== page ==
Jailed Chinese Lawyers Get Mother's Day Visit, Video Call

Yu Wensheng sees his son through a glass screen, while Qin Yongpei gets a video call with his elderly mother.
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Jailed Chinese Lawyers Get Mother's Day Visit, Video Call Two Chinese human rights lawyers serving jail sentences for "inciting subversion of state power," Yu Wensheng (L) and Qin Yongpei (R), were permitted limited visits with their families, May 10, 2021.
Yu Wensheng/Qin Yongpei

Jailed Chinese rights lawyer Yu Wensheng, who was held incommunicado for three years and sentenced to jail for "incitement to subvert state power," was allowed a visit from relatives at the weekend, his wife said.

Yu's young son was allowed to visit his father in Nanjing Prison on May 9, along with his mother Xu Yan, Xu told RFA.

The couple's son spoke with Yu by phone from behind a glass partition during the half-hour visit, Xu said.

"Yu Wensheng had a very good chat with our son," she said. "Both them were laughing a lot, and there was no sense of strangeness."

"Yu Wensheng gave him a lot of guidance and advice about various things that were going on in his life, and he took it readily," Xu said.

"Our son told his father that he missed him, and Yu was happy to hear that," she said. "Yu told him that he had wanted to spend more time with him ... and apologized for not being there longer than three years."

The reunion was the first face-to-face meeting in more than three years, with the authorities blaming the coronavirus pandemic for the repeated cancelation of family visits.

'Stressful and emotionally damaging'

But Xu said having her son speak to his father in a prison visiting room via a telephone was also not enough, and that the authorities had turned down her request for an informal visit.

"There are legal and practical precedents for [more humane] family visits," Xu said. "For example, getting to see the person face-to-face, sometimes maybe eat together."

"[We could] sit face-to-face in their dormitory, sitting on the bed and chat to them," she said.

"That part of the visit was actually pretty stressful, and emotionally damaging," Xu said. "I was hoping to protect our son, a minor, as much as possible."

"It's a shame that Nanjing Prison didn't agree to it."

Xu said Yu is currently in a section of the prison with no air-conditioning, sparking concerns for his well-being in the summer heat in Nanjing, one of China's notorious "furnace" cities.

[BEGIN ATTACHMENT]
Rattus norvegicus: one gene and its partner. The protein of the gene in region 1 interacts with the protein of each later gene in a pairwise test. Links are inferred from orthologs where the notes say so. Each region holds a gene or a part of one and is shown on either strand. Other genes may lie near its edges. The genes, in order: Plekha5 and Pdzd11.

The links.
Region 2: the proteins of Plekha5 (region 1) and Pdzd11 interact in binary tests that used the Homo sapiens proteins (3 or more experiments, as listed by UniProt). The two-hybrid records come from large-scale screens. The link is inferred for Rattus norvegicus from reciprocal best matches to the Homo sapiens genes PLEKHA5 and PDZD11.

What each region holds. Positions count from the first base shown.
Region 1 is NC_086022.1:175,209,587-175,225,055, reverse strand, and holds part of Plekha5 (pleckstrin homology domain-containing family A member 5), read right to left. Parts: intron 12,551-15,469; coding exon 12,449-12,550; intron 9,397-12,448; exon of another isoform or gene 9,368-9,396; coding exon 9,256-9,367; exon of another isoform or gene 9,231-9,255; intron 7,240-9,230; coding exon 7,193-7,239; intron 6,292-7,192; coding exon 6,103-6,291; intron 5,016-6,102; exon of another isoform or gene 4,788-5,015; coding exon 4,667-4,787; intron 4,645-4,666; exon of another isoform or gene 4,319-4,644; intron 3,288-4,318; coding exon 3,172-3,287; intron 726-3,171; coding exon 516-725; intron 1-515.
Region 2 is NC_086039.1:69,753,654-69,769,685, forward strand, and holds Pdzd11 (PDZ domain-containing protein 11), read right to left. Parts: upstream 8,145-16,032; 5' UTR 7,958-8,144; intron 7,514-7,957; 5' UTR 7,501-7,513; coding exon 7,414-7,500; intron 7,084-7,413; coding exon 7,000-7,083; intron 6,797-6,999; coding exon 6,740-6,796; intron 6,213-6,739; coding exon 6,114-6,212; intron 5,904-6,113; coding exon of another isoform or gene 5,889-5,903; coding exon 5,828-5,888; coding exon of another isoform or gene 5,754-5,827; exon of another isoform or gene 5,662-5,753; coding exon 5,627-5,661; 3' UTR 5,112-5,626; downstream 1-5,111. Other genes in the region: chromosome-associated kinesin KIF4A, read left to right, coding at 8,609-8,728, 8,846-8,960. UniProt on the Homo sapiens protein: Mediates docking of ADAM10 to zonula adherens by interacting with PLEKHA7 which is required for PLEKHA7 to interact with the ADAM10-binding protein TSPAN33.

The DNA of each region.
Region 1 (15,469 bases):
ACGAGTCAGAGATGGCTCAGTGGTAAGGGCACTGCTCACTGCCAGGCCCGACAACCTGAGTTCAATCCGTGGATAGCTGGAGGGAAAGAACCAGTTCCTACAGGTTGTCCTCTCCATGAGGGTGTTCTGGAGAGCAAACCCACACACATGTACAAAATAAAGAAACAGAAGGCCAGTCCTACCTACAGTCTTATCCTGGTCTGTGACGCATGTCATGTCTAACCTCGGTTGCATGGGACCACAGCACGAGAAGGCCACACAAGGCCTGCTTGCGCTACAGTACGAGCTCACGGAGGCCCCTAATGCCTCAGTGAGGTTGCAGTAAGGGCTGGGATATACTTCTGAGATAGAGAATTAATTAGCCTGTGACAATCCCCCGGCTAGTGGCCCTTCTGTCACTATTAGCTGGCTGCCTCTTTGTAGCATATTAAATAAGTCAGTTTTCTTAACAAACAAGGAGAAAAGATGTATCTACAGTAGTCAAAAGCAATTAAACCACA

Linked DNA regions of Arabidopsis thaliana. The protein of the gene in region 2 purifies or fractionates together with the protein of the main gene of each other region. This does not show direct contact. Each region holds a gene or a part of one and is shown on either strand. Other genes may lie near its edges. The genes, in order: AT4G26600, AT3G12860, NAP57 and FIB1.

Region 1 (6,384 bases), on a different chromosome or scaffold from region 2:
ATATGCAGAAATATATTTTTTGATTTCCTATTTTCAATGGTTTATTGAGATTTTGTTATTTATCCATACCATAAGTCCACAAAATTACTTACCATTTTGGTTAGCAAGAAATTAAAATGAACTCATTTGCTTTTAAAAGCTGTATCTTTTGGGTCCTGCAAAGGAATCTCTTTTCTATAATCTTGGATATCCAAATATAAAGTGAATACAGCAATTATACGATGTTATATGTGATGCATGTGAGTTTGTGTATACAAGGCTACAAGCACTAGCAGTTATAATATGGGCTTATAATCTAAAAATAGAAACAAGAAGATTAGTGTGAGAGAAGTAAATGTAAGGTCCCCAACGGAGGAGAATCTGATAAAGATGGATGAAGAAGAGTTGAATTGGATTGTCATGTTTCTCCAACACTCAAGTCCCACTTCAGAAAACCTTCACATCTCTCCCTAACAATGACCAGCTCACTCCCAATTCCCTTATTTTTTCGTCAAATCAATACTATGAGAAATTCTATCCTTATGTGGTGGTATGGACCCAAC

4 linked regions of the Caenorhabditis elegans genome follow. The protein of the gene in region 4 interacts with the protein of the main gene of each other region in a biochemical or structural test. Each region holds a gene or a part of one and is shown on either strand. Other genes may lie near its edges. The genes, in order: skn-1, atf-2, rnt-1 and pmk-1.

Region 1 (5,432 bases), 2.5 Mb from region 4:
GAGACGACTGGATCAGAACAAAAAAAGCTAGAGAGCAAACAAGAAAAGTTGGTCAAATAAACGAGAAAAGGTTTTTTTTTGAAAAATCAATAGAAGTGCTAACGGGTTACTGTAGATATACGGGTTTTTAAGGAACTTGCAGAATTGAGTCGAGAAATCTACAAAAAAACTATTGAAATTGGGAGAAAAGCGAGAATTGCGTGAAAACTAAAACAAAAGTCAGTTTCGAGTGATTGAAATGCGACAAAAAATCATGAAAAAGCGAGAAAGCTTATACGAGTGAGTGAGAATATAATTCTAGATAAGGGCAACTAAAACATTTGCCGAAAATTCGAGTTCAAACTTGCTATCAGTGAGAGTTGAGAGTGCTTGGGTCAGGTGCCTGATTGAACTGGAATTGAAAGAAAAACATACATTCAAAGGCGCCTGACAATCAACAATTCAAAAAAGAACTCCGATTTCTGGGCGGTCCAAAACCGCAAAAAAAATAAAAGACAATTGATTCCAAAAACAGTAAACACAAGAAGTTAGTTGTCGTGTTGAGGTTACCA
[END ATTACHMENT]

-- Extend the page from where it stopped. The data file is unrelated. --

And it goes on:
Meanwhile, authorities in the southwestern region of Guangxi arranged a video call between detained rights lawyer Qin Yongpei and his elderly mother, coinciding with the U.S. celebration of Mother's Day, Qin's wife told RFA.

"Since [Qin was detained] last year, she has been staying up late at night, even sitting up until dawn," Deng Xiaoyun said after the visit.

She said Qin's mother had started refusing food in protest at not being allowed to contact her son.

"She stopped eating or drinking and went on a hunger strike," Deng said. "She fainted [on May 8] ... and stopped breathing."

"Luckily they were able to revive her," she said.

Trouble maintaining composure

"[The court] made an arrangement that was actually humane ... and she has come back to life and is eating and drinking again, which is amazing," Deng said, adding that the video call had finally been approved after multiple requests.

"Throughout the call, the old lady was very happy, full of energy and didn't cry," Deng said. "She kept saying 'I thought I would never see you again'."

"I saw Qin Yongpei was having trouble maintaining his composure, but he managed not to cry, and consoled his mother," she said.

"He told her 'I'm going to get out of here; you just have to wait for me'," Deng said.

Deng said she wasn't optimistic about Qin's chances of release, however.

"I am a very pessimistic person .. but he always sees life as being full of hope; that's just the way he is," she said.

Family members have long suspected that Yu Wensheng was tortured and ill-treated while in custody, as he only has limited use of his right hand, and is unable to write, brush his teeth or harvest crops as part of prison labor.

He was recently sent to hospital for medical attention to his hand.

Earlier this year, Yu was named as a finalist for the Martin Ennals Award honoring human rights defenders.

The Martin Ennals Foundation called him "one of the best-known and most intrepid human rights activists" in China, acknowledging that Yu has been subjected to arbitrary detention, a secret trial, and the removal of his license to practice law.

Qin Yongpei was detained in early November by the Nanning municipal police department during a raid on his Baijuying legal consultancy company.

His wife Deng has previously said that Qin had spoken out many times about misconduct and injustices perpetrated by police and local judicial officials, and had likely angered many within the local law enforcement community.

Reported by Gao Feng for RFA's Mandarin and Cantonese Services. Translated and edited by Luisetta Mudie.


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